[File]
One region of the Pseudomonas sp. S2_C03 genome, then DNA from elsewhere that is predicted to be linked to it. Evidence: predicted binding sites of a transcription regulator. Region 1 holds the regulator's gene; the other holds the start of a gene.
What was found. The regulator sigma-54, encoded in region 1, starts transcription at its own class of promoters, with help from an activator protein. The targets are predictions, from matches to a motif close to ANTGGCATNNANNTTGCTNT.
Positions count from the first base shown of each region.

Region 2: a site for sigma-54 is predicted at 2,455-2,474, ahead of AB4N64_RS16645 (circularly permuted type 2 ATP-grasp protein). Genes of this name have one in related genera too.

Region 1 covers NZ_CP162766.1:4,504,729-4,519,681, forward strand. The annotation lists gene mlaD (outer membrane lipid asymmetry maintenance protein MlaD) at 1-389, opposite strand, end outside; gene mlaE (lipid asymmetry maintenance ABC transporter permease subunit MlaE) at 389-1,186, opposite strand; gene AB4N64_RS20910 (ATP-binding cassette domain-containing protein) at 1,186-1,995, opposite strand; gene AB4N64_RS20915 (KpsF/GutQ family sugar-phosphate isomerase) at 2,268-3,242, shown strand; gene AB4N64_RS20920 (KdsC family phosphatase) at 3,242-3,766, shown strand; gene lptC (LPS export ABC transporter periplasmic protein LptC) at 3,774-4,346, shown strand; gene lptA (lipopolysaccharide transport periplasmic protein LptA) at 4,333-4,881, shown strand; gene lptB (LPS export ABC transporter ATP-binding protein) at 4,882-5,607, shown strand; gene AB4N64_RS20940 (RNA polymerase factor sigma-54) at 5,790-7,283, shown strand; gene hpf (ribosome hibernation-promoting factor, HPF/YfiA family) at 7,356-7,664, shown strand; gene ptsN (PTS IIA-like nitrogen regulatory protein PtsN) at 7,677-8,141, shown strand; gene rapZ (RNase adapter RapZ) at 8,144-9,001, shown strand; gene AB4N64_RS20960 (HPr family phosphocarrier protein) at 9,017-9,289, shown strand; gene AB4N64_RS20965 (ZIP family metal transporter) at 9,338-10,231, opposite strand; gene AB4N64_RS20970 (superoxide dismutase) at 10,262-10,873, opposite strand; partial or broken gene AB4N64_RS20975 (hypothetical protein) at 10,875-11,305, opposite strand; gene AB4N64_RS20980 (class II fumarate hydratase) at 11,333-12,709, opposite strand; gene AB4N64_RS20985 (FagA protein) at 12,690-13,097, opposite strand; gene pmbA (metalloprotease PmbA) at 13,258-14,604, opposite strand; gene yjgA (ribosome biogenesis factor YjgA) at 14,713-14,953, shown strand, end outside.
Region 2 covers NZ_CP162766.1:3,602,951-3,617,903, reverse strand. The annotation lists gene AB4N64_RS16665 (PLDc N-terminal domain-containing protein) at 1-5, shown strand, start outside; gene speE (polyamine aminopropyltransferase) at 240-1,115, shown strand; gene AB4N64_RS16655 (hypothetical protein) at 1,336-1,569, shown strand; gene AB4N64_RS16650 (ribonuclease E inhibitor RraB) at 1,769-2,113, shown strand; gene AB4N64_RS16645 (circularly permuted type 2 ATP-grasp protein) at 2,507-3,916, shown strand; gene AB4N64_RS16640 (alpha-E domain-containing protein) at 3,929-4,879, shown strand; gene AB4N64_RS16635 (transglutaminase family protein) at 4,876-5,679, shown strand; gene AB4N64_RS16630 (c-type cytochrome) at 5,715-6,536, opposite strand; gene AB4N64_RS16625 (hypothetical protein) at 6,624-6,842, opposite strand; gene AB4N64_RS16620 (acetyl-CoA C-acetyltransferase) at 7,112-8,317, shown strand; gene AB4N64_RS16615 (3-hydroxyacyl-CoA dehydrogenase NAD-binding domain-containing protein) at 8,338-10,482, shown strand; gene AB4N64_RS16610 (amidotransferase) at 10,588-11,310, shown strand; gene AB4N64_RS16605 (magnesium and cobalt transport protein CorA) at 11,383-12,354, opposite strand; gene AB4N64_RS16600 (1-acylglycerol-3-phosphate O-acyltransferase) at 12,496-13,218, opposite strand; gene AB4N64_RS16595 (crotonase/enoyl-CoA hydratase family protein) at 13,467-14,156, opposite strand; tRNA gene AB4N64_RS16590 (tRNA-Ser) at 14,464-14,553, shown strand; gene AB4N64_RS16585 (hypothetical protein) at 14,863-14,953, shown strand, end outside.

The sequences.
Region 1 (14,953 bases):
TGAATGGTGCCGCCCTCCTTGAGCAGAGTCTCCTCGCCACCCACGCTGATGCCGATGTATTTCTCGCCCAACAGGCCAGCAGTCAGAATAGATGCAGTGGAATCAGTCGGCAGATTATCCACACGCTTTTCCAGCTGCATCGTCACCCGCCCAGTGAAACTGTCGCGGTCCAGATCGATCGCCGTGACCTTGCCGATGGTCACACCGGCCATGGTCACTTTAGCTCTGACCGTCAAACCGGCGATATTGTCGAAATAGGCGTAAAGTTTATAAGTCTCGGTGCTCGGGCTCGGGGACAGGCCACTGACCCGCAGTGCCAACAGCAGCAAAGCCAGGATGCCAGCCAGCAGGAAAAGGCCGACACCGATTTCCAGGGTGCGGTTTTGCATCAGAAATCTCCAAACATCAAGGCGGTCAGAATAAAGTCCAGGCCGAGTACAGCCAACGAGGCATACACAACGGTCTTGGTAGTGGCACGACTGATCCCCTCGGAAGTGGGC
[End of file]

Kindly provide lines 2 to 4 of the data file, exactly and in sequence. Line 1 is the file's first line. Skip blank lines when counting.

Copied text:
What was found. The regulator sigma-54, encoded in region 1, starts transcription at its own class of promoters, with help from an activator protein. The targets are predictions, from matches to a motif close to ANTGGCATNNANNTTGCTNT.
Positions count from the first base shown of each region.

Region 2: a site for sigma-54 is predicted at 2,455-2,474, ahead of AB4N64_RS16645 (circularly permuted type 2 ATP-grasp protein). Genes of this name have one in related genera too.